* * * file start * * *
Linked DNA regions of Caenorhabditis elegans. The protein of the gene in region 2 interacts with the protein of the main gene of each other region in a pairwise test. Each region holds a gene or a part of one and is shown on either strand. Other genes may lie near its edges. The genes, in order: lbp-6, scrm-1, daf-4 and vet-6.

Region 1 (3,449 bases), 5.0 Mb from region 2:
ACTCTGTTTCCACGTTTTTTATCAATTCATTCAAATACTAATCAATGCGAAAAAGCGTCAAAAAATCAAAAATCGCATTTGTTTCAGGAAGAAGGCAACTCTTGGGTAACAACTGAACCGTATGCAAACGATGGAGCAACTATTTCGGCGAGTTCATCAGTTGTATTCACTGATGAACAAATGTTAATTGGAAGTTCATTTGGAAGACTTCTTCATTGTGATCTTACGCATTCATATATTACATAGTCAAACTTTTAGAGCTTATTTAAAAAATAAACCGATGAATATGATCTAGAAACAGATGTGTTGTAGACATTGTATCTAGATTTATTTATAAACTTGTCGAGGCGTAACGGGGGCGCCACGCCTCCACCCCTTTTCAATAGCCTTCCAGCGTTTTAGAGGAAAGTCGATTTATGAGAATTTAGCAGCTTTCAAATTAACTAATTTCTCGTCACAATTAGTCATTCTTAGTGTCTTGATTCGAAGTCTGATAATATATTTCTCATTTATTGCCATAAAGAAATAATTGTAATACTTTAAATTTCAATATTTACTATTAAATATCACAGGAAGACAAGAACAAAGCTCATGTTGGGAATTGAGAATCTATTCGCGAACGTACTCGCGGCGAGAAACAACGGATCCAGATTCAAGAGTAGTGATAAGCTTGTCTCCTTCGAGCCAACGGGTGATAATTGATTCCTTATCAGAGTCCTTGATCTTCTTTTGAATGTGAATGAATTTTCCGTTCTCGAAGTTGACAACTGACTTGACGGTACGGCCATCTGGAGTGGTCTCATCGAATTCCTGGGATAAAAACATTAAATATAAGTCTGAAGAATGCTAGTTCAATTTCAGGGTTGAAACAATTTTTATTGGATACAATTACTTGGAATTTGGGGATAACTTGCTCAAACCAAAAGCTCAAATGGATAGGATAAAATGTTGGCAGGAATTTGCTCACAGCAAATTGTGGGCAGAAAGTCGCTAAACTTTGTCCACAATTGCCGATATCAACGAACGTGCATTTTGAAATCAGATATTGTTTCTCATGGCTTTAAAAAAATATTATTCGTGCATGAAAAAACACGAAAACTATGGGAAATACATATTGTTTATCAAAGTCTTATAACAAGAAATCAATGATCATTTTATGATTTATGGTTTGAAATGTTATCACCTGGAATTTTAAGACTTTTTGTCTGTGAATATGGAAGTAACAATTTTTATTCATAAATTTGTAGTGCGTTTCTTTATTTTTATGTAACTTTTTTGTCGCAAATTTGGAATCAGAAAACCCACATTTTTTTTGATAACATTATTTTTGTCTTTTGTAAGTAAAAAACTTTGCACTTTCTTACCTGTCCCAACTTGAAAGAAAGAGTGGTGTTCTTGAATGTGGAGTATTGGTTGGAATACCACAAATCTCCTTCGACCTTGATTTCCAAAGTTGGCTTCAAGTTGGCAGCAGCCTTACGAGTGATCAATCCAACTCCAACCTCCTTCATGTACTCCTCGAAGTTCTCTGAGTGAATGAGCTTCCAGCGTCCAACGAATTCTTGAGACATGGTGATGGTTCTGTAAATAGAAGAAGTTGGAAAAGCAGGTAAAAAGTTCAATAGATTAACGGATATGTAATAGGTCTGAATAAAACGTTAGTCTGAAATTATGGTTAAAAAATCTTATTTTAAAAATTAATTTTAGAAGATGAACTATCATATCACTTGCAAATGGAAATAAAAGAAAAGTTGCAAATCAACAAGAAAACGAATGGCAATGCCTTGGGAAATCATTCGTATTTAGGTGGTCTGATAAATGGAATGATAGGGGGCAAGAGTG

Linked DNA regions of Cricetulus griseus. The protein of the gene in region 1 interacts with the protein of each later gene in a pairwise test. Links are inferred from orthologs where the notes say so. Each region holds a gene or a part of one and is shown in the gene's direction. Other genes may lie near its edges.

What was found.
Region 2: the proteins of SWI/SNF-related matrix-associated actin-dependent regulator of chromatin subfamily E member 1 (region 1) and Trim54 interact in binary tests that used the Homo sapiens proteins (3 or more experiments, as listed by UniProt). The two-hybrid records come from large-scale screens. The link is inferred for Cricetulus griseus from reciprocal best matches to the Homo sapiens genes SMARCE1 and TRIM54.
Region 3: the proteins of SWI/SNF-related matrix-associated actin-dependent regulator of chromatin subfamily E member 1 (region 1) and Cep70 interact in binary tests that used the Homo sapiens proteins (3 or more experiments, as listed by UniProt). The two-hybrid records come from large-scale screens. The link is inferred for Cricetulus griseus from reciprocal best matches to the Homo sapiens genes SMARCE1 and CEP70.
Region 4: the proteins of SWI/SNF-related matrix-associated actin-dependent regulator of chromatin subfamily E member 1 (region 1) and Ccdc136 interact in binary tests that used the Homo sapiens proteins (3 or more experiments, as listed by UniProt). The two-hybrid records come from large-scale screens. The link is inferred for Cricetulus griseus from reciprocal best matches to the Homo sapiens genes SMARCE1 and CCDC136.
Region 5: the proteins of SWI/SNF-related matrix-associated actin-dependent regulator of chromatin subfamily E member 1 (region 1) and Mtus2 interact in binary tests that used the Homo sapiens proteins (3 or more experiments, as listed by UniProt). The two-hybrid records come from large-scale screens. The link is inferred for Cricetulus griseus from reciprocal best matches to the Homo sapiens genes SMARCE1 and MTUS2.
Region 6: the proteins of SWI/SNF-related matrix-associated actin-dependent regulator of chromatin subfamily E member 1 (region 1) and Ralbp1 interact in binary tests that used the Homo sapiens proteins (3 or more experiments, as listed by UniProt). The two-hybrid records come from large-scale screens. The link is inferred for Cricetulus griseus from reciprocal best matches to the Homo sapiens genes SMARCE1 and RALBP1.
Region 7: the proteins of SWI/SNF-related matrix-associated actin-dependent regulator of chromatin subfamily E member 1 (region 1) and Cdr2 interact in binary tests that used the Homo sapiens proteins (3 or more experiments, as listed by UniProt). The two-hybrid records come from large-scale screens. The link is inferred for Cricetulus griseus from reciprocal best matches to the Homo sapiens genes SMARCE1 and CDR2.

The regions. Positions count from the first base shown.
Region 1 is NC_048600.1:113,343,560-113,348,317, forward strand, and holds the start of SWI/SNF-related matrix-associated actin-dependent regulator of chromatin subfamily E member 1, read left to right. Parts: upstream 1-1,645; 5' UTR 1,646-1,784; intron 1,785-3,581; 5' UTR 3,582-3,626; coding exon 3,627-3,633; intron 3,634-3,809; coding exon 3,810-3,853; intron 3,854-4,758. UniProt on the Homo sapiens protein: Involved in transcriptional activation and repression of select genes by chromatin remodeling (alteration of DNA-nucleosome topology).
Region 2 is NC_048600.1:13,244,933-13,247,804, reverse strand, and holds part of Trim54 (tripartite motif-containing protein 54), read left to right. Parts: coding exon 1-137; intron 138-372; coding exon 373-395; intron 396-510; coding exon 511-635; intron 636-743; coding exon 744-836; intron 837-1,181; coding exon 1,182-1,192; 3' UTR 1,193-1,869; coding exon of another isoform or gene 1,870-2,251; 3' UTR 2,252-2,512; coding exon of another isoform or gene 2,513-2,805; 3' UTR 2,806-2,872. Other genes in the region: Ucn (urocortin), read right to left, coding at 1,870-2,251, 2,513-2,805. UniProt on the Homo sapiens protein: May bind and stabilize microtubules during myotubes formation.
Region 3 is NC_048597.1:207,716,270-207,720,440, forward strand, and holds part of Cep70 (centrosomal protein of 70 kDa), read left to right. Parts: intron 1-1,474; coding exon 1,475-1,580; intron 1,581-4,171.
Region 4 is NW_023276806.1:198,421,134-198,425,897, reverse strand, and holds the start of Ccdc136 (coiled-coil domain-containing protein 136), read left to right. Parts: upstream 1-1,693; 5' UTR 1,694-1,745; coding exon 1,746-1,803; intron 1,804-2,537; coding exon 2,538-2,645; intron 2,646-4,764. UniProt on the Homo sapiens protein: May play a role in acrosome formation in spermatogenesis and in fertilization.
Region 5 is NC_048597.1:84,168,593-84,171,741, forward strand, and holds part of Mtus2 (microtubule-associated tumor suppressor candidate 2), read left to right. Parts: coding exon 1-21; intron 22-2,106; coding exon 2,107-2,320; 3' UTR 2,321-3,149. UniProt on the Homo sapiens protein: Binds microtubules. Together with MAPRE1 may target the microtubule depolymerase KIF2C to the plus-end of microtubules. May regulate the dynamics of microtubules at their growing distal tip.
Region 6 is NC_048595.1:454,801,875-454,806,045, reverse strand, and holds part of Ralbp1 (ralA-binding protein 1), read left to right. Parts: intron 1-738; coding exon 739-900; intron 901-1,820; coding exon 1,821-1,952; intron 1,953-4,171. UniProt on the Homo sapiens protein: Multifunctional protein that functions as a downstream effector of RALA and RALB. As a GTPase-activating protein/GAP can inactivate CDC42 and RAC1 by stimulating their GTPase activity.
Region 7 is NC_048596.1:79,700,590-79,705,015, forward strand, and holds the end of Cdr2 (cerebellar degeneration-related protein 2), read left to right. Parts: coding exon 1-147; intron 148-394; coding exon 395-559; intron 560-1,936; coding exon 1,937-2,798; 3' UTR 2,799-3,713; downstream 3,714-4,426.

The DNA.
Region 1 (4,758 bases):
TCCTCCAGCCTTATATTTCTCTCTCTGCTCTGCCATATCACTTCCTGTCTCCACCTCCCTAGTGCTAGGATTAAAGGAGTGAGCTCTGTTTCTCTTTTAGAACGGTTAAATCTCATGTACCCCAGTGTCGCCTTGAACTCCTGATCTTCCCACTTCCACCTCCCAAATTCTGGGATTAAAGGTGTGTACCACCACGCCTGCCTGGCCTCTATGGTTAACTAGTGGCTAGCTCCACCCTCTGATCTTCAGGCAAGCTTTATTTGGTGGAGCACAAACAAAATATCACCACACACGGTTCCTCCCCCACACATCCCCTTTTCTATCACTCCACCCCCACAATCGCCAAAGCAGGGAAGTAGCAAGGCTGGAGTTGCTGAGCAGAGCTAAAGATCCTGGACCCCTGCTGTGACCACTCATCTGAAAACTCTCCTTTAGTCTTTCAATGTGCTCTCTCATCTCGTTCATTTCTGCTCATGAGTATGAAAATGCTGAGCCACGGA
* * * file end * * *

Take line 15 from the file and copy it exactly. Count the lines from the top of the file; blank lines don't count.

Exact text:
Region 3 is NC_048597.1:207,716,270-207,720,440, forward strand, and holds part of Cep70 (centrosomal protein of 70 kDa), read left to right. Parts: intron 1-1,474; coding exon 1,475-1,580; intron 1,581-4,171.